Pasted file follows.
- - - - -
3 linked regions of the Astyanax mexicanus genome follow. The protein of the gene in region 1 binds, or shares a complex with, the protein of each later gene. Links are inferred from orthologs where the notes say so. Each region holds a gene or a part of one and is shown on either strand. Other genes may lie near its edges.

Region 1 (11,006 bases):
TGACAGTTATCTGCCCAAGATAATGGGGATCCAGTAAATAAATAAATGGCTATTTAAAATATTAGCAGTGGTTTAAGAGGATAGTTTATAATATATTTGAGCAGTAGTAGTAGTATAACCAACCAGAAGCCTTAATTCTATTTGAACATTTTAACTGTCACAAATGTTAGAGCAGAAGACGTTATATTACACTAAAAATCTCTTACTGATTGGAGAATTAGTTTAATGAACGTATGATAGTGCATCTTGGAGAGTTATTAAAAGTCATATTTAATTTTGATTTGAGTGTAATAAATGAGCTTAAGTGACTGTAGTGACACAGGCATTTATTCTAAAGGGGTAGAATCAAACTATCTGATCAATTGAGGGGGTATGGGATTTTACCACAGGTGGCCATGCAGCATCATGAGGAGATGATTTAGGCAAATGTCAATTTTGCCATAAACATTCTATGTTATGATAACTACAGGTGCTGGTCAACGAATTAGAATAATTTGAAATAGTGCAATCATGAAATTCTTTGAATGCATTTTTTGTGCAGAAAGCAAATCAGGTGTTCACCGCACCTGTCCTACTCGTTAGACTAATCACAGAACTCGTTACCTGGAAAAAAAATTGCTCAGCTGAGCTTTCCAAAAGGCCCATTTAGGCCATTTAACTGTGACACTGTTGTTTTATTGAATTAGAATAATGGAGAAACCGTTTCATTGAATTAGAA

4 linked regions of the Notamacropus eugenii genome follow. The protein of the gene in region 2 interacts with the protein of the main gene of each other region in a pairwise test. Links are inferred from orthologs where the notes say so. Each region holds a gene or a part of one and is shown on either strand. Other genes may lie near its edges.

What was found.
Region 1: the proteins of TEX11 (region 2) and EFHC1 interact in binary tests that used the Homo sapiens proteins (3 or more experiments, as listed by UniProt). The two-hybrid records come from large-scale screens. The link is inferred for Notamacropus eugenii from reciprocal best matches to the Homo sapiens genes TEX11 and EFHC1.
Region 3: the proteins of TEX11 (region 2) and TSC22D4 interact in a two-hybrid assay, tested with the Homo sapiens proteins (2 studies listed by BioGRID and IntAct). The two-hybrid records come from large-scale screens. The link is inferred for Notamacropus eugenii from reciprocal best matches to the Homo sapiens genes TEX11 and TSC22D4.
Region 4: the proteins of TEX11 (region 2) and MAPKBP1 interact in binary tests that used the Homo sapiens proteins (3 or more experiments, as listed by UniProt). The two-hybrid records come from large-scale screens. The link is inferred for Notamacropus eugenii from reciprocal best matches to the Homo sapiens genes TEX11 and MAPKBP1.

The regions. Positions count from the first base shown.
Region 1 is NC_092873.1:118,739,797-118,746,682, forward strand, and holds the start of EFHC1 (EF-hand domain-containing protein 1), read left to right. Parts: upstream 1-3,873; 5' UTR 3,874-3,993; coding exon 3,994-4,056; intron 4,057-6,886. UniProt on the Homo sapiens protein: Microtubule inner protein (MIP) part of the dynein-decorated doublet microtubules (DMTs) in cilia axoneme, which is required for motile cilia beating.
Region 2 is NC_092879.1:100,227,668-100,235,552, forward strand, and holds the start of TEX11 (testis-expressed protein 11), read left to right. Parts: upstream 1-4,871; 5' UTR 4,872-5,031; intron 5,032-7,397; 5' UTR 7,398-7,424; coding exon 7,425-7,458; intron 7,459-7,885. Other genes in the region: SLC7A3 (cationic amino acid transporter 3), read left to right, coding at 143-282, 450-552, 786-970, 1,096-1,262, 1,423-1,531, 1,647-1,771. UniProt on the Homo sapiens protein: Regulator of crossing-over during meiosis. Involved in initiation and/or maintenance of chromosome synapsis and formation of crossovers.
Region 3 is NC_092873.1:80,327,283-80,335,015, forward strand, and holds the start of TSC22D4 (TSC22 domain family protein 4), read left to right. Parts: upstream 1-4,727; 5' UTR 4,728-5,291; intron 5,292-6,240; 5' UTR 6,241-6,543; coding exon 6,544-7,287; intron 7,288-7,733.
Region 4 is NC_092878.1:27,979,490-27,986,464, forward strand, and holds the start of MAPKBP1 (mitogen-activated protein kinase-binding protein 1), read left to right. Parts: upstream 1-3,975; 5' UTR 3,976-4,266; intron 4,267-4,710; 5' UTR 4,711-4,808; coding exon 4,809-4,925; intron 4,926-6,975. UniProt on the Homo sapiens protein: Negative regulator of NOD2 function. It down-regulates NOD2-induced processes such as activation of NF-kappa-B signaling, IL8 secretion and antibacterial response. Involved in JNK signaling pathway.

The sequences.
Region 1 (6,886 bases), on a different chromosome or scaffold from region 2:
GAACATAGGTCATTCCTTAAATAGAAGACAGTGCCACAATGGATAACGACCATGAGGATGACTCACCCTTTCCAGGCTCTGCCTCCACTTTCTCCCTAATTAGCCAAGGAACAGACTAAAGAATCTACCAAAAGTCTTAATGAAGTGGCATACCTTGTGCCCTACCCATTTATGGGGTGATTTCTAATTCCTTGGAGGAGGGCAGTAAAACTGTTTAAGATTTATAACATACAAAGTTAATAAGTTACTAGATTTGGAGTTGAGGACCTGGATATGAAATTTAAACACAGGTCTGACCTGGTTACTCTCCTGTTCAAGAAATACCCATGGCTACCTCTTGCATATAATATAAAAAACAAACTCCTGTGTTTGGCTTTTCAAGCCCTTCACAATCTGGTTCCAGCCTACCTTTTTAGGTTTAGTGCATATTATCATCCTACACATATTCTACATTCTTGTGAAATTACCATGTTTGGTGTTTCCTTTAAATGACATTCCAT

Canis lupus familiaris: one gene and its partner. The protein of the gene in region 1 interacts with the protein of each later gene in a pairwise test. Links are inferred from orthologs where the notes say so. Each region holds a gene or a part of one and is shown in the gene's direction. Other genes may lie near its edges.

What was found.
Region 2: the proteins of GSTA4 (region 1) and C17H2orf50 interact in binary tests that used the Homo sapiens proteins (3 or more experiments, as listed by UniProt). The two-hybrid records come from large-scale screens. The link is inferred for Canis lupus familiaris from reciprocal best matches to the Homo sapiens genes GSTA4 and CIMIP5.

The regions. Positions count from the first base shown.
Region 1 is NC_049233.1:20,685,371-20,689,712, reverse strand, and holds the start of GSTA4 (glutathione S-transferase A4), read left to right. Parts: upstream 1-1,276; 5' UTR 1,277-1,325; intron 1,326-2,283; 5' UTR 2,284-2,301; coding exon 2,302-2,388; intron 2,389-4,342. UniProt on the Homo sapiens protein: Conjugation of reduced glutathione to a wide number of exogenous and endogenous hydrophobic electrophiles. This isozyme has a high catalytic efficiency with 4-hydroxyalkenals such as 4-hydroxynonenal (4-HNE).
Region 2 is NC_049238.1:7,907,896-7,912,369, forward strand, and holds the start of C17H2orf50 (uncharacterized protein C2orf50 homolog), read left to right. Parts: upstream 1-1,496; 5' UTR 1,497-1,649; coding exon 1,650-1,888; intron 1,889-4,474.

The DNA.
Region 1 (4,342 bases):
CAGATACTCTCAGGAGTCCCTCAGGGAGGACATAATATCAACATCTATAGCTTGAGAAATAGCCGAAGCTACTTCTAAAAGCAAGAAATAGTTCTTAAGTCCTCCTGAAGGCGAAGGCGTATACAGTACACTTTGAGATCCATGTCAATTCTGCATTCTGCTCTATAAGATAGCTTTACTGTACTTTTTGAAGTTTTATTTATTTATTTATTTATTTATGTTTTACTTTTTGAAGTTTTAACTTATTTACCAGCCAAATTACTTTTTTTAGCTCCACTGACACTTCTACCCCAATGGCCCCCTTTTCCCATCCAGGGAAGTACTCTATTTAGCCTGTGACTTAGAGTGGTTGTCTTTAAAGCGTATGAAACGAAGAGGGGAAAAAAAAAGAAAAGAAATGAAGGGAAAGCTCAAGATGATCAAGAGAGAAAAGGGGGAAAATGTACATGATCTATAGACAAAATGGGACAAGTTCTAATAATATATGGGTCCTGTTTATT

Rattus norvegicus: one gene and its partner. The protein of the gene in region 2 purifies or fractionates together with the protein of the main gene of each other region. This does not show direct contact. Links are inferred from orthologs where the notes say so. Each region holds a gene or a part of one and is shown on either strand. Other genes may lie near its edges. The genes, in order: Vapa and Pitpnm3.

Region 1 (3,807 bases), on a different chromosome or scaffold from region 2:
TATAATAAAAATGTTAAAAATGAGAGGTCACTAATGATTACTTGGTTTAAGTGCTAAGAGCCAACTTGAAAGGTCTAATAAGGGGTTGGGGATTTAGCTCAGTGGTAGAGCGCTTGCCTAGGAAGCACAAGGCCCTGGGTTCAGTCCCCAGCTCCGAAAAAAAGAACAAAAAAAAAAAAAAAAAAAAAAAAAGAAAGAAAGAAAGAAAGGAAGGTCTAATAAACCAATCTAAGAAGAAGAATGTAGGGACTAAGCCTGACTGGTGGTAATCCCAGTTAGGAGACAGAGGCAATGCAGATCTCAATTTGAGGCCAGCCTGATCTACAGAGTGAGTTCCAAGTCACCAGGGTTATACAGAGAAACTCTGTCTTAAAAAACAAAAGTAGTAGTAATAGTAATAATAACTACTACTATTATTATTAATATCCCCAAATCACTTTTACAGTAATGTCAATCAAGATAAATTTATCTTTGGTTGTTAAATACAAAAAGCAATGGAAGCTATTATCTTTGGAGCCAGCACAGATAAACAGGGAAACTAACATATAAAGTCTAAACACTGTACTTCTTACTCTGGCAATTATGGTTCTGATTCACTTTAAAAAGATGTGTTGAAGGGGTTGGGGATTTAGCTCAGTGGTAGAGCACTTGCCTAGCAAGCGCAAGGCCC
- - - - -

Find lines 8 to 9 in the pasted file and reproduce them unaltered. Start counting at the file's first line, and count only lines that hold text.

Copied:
Region 4: the proteins of TEX11 (region 2) and MAPKBP1 interact in binary tests that used the Homo sapiens proteins (3 or more experiments, as listed by UniProt). The two-hybrid records come from large-scale screens. The link is inferred for Notamacropus eugenii from reciprocal best matches to the Homo sapiens genes TEX11 and MAPKBP1.

The regions. Positions count from the first base shown.